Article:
In celebration of two artist exhibitions, Beck Center for the Arts hosted a gallery opening on Friday January 11th. The featured artists were local artist Mary Deutschman and artist/composer Jing Jing Luo. It was an evening of rich contrasts in art and music.
Upon entering the Beck’s viewing hall one is delighted by the phalanx of over twenty large brightly colored paintings created by Mary Deutschman. These are common scenes familiar to anyone who ventures into the city during the day. Farmers markets, street vendors, river scenes, bridges and industrial scenes along the Cuyahoga River. Still life’s and nature scenes also line the walls for our exploration. What sets Mary’s paintings apart is her use of vibrant colors. One does not stand toe to toe with her paintings. They are to be enjoyed from a viewing distance of some feet. This allows you to absorb the warmth and detail of the works in their best light.
Lining the walls of the far open area of the Beck Center begins Jing Jing Luo’s collection. Her exhibition of nearly thirty examples of calligraphy and scroll painting continues in the after hall and leads into the Gypsy Bean coffee shop. Painted on hand crafted rice paper that Luo manufactures using an ancient technique, her spartan use of ink portrays immense degrees of emotion and spirituality. Her style is reminiscence of this ancient craft where space is just as vital as content.
In celebration of Luo’s mastering of art and music, a musical performance was presented to the overflowing and very appreciative crowd. Initiating the performance was Heawon Song on piano and Paul Sykes on violin playing Sonata for piano and violin No. 7 C Minor by Ludwig van Beethoven. They were followed by Clara Shannon, violin; Danielle Wilson, violin; Batmyagmar Erdenebat, viola and Nikita Ammenkov, cello. They are members of the Oberlin String Quartet and did an excellent job of playing Bedřich Smetana’s String Quartet No. 1 in E minor (1876). The evening was rounded out by an avant guarde piece composed by Jing Jing Luo titled “Cercle de la Lune” or cycle of the moon with Clara Shannon on violin, Haewon Song on piano and Luo playing percussion on the open piano strings as well as gong ageng. Judging by the enthusiastic reaction of the audience the piece was well appreciated for its use of diametric rhythms and meters.
The paintings will be on exhibition through February 10, 2013 and all items are listed for sale on a first come first served basis. You owe it to yourself to see this melding of East and West in this truly unique gallery showcase. I suggest you make plans to stop by soon.
About the Artists
Mary Deutschman has been seriously painting for over twenty years. Born and raised in Cleveland, she became a fashion illustrator and designer and later art director while raising a family. She moved to Boston with her second husband and after a trip to Paris she became inspired to paint. She studied painting in Boston and later Pittsburgh before moving back to Cleveland. She has developed a technique where the color is amplified without becoming garish. Her use of proportion is spot on and one gets a feeling of comfort viewing her works.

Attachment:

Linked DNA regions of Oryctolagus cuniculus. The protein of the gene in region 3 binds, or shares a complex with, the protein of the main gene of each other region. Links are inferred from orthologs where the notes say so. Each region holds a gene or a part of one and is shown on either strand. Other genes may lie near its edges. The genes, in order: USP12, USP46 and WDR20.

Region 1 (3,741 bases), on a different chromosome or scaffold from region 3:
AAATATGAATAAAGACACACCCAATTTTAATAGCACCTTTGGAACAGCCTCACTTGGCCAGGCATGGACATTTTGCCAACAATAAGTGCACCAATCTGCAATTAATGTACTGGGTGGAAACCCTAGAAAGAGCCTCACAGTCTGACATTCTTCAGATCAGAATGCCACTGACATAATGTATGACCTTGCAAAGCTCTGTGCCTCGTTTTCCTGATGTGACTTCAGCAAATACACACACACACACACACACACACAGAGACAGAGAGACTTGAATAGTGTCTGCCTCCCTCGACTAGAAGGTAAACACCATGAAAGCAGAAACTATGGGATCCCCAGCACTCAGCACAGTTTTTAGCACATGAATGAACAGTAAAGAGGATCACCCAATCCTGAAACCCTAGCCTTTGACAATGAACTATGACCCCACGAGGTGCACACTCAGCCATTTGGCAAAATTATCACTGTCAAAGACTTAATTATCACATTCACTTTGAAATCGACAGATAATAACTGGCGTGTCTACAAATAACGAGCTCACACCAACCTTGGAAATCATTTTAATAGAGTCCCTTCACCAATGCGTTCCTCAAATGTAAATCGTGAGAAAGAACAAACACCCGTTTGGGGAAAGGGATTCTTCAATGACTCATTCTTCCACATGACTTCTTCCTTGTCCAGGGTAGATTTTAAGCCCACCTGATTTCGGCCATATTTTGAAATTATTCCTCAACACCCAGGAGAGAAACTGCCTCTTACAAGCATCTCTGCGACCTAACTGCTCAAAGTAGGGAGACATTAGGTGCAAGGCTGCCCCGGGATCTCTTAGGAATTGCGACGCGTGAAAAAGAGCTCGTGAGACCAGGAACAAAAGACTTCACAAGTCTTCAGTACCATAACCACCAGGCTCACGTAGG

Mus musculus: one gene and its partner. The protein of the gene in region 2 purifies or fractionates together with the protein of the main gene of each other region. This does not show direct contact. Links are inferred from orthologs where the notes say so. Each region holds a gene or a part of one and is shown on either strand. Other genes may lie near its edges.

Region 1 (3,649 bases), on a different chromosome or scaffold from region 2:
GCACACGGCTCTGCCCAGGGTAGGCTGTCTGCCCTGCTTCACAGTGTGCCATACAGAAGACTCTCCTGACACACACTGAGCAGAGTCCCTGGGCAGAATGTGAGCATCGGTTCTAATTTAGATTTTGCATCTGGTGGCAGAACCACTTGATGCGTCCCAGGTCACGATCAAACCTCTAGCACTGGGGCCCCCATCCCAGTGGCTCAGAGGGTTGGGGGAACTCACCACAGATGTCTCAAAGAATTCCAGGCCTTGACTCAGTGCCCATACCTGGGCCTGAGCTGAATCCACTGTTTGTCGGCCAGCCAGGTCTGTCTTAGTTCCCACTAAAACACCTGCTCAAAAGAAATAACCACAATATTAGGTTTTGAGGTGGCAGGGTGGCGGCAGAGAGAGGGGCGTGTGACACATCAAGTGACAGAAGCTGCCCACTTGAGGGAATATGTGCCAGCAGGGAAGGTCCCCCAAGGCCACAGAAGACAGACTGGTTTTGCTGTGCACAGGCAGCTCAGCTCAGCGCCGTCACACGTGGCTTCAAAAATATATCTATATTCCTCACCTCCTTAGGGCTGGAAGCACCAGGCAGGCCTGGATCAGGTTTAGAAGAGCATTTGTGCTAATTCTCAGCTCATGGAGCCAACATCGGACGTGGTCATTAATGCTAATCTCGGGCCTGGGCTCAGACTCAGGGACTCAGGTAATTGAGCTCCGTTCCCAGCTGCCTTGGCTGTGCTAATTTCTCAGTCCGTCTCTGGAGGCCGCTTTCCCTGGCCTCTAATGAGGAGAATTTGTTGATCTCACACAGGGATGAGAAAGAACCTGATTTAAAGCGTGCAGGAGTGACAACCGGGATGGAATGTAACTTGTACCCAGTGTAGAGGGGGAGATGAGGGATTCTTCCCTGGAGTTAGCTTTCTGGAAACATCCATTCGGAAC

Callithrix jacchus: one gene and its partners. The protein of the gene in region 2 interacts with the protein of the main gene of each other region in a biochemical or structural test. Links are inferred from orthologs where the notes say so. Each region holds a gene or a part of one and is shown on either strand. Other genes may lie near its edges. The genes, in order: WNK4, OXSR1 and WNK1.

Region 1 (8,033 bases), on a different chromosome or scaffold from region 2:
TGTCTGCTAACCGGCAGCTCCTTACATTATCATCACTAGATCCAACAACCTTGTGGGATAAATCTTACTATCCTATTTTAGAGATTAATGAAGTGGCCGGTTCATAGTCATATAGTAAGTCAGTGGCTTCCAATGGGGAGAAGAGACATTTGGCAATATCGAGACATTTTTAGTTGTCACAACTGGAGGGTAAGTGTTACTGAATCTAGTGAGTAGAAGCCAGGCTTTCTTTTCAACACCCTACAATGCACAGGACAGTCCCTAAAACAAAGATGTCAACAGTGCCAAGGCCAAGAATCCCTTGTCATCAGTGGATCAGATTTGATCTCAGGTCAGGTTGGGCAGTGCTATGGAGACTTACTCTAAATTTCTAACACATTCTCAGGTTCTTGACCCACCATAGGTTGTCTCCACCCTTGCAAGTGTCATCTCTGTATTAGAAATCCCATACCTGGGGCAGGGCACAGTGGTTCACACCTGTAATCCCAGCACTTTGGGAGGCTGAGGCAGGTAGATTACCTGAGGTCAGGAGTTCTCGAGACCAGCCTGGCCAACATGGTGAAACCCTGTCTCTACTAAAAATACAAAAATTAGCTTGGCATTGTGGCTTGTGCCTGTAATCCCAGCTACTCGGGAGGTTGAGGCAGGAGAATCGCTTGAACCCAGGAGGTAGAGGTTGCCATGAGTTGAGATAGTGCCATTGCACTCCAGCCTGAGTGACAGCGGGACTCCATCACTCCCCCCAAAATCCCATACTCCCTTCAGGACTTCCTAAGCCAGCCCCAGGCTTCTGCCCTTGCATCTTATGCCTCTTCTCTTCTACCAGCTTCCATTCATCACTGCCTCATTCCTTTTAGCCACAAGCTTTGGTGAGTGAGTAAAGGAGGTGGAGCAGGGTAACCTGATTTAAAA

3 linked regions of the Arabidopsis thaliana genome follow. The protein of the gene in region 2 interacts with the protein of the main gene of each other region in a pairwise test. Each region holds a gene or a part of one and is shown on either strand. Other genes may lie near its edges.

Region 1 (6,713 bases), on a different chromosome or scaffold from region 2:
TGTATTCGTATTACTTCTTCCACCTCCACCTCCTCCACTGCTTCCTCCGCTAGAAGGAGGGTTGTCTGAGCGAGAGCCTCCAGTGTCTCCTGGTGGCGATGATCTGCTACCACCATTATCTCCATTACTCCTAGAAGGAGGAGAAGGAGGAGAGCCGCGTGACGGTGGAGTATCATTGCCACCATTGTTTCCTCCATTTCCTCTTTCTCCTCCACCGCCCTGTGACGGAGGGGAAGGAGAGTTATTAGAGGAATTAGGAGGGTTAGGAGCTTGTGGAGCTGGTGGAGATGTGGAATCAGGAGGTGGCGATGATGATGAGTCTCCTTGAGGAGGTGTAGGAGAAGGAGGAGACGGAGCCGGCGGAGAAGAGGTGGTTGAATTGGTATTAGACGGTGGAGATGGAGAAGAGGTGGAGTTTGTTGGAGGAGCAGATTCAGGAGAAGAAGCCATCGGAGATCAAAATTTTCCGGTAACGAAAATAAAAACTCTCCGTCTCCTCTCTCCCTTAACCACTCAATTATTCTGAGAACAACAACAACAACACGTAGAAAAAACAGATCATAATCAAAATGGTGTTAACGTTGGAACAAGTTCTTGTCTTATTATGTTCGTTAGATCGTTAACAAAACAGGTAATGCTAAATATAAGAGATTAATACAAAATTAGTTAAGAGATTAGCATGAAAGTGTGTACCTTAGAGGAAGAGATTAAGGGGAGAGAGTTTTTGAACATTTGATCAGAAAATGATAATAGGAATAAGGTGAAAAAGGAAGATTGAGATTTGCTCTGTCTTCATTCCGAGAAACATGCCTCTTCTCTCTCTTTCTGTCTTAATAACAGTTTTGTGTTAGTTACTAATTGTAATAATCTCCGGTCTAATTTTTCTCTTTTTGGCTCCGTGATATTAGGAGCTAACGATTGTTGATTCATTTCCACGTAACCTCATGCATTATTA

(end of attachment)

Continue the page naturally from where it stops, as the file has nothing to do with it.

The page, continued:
She sites Andre Duraine (10 June 1880 – 8 September 1954) as one of her inspirations and admits that when perplexed with a painting she will go back and study works from “The Fauve” movement to jumpstart her creative spark. Using photographs to help plot the theme of the painting, she then works her magic with color, texture and blending until she is satisfied with the results.
Mary is the author of a number of book including “No Experience Required, Water Soluble Oils”, “Mary Deutschman Still Life Paintings” and “Art of Mary Deutschman”. She and her husband, Dan, divide their time between Cleveland and Naples, Florida with side trips to various places where she seeks inspiration for new works.
Jing Jing Luo grew up in Beijing, China and credits the strong spiritual nature of her work to her grandparents who were Buddhists which led Luo to explore the teachings of the Tao (or, The Way). Along with being a self taught calligrapher and artist, Luo also serves on the faculty of Oberlin’s Conservatory of Music as a composer and teaches art at a number of institutions.
A majority of her paintings are nature based with various scenes of mountains, landscapes and various plant forms using the eastern technique of spare ink use that allows the viewer to discover the true profoundness of the image while visually balancing the area of open space on the paper.
Luo’s Ink Brush Calligraphy Art Work uses mainly one stroke of ink or paint on her hand crafted Japanese Rice Paper. This centuries old technique of one stroke, “or “Zen Stroke” calligraphy and painting does have its disadvantages in that many attempts sometime need to be made in order to create a truly one of a kind piece of art. Her exhibition was coordinated by International Art Curator for Beck Center for the Arts, Paul Sykes, who also performed on violin during the musical portion of the evening.
Located at 17801 Detroit Avenue in Lakewood, Beck Center for the Arts (beckcenter.org) is a not-for-profit 501(c)3 organization that offers professional theater productions on two stages, arts education programming in dance, music, theater, visual arts, early childhood, and creative arts therapies for special needs students, and gallery exhibits featuring local and regional artists.